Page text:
Frankly, it’s difficult for me to comprehend even one component of that event.  The first person out of the water this weekend took 2 hours 22 minutes.  The last competitor pulled himself out of the lake in 5 hours 9 minutes.  What the hell does one think about while they swim for 4 hours or more?  For comparison sake the guy who was first out of the water would have averaged about 1:15 per 100 in a SCY pool!  I can’t even do that at my peak conditioning for any length of time – even one 100!  Cycling 261 miles?  Seriously?  I have a hard enough time riding 261 miles IN A CAR – forget pedaling that far.  Then, after all that, go and run not one, but a DOUBLE marathon.  All in the same weekend.  Yeah.  Right.

It’s pretty much unequivocal that the nut-jobs who tackled this distance are freaks.  I mean, come-on.  How many people would voluntarily submit themselves to this soul-crushing, toe-blistering, delirium-inducing event?

The answer, in short, is a few hardy, superbly conditioned athletes.  Ultraman isn’t about a race, so much, but about the ultimate cathartic event.  The community that is built at these events is apparently second to none.  The guys and girls who even attempt this kind of race are pure rockstars.  The creme de la creme.  The epitome of uber-athletes.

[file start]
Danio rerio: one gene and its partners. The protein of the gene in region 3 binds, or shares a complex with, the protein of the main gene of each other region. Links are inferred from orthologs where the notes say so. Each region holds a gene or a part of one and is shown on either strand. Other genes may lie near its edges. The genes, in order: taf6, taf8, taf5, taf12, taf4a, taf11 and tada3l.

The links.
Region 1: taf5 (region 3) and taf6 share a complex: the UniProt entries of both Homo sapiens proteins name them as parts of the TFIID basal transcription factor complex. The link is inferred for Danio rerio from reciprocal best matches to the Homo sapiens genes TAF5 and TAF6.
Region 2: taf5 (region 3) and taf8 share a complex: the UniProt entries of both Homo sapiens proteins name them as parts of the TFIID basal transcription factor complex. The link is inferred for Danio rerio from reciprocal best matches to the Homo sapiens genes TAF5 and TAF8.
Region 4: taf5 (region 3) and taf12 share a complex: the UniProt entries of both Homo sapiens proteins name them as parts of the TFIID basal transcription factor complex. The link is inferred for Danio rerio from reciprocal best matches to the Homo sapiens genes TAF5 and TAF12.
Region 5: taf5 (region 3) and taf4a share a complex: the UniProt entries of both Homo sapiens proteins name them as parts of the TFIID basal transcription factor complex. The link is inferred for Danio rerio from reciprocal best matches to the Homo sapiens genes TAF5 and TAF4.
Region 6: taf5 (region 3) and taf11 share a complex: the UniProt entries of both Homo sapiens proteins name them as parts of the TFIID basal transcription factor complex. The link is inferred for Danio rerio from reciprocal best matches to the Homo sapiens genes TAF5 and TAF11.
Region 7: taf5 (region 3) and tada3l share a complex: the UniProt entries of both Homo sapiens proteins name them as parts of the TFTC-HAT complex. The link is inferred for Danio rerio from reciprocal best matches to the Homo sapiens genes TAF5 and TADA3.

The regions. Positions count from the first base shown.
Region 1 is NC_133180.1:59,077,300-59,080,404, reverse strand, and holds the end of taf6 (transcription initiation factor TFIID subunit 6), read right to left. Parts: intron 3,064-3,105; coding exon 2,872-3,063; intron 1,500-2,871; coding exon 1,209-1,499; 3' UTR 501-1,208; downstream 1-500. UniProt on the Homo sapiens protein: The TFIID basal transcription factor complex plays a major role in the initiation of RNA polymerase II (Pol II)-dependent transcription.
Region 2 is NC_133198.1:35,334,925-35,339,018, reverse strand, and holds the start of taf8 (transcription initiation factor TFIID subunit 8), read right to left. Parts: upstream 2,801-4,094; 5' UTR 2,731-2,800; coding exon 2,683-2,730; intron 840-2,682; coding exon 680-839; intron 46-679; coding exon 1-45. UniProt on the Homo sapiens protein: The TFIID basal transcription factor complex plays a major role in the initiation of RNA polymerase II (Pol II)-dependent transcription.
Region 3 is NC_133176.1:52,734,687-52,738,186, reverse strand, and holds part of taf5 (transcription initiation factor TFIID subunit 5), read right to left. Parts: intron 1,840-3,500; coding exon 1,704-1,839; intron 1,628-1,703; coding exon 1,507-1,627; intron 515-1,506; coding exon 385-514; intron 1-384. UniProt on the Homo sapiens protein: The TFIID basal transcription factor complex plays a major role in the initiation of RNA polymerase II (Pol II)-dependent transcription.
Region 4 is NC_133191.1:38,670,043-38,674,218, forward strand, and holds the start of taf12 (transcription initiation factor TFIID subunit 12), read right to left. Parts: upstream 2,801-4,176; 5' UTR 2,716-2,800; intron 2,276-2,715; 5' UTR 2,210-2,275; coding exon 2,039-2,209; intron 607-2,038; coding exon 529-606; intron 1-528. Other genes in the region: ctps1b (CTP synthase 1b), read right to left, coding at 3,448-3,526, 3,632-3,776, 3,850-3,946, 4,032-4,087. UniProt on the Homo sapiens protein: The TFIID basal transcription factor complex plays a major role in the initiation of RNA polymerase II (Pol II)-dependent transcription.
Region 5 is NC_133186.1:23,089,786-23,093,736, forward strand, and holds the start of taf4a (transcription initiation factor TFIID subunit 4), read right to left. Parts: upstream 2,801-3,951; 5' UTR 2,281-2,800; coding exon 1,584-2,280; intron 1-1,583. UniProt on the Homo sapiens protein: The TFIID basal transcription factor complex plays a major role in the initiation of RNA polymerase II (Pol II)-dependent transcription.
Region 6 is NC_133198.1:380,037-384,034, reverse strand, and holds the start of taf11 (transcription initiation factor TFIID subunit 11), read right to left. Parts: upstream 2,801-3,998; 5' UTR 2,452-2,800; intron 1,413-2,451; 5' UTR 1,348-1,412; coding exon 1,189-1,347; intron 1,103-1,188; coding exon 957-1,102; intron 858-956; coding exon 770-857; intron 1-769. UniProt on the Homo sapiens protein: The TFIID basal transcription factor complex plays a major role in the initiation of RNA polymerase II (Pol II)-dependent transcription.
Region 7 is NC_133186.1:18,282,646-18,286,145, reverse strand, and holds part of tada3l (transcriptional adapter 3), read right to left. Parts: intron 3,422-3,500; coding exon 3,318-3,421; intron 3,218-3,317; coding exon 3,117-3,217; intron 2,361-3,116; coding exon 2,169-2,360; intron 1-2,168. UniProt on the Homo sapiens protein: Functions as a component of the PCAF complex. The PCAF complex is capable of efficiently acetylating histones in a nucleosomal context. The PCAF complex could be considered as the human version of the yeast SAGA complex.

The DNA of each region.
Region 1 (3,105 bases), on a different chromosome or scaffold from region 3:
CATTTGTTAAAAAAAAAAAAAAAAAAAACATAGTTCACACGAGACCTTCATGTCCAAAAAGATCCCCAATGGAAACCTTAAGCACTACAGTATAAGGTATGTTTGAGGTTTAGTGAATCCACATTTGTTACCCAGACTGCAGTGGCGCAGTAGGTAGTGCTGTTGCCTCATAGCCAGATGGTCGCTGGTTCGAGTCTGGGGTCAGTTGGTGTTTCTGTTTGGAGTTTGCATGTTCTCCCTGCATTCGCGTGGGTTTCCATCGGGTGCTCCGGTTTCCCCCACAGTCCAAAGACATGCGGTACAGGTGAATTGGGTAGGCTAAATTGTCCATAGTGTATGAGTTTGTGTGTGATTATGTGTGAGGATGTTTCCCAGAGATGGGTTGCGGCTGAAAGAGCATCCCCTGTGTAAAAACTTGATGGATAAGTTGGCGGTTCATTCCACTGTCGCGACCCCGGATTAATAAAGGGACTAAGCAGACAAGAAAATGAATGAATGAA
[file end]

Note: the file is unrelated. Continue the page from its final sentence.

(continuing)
Carbon turns iron into steel.  Pure grit and a love of endurance sports turns an Ironman into an Ultraman.

My sincere congratulations to all who participated in Ultraman Florida this past weekend.  A special shout-out goes to Susan Haag, my Team Rev3 Tri teammate.  She was one of just six women who raced.  She is pure bad-ass.  And hilarious.  She literally danced across the finish line!




I have been a triathlete for about seven years now.  I’ve completed just about every race distance that’s out there, from sprint to iron-distance.  I’ve run everything from 5k’s to marathons. 

And up until now, I’ve done 90% of my training in the afternoon or early evenings.

It is insanely difficult for me to drag my sorry butt out of the house for an early morning workout.  It’s dark.  It’s too cold.  Someone’s sprinkler system is on.  The coffee smells too good.  My pillow is still warm.  I have to make the kids’ lunches.  I’m not fast enough to swim at Master’s.  There are mosquitos out.  There’s bacon in the fridge.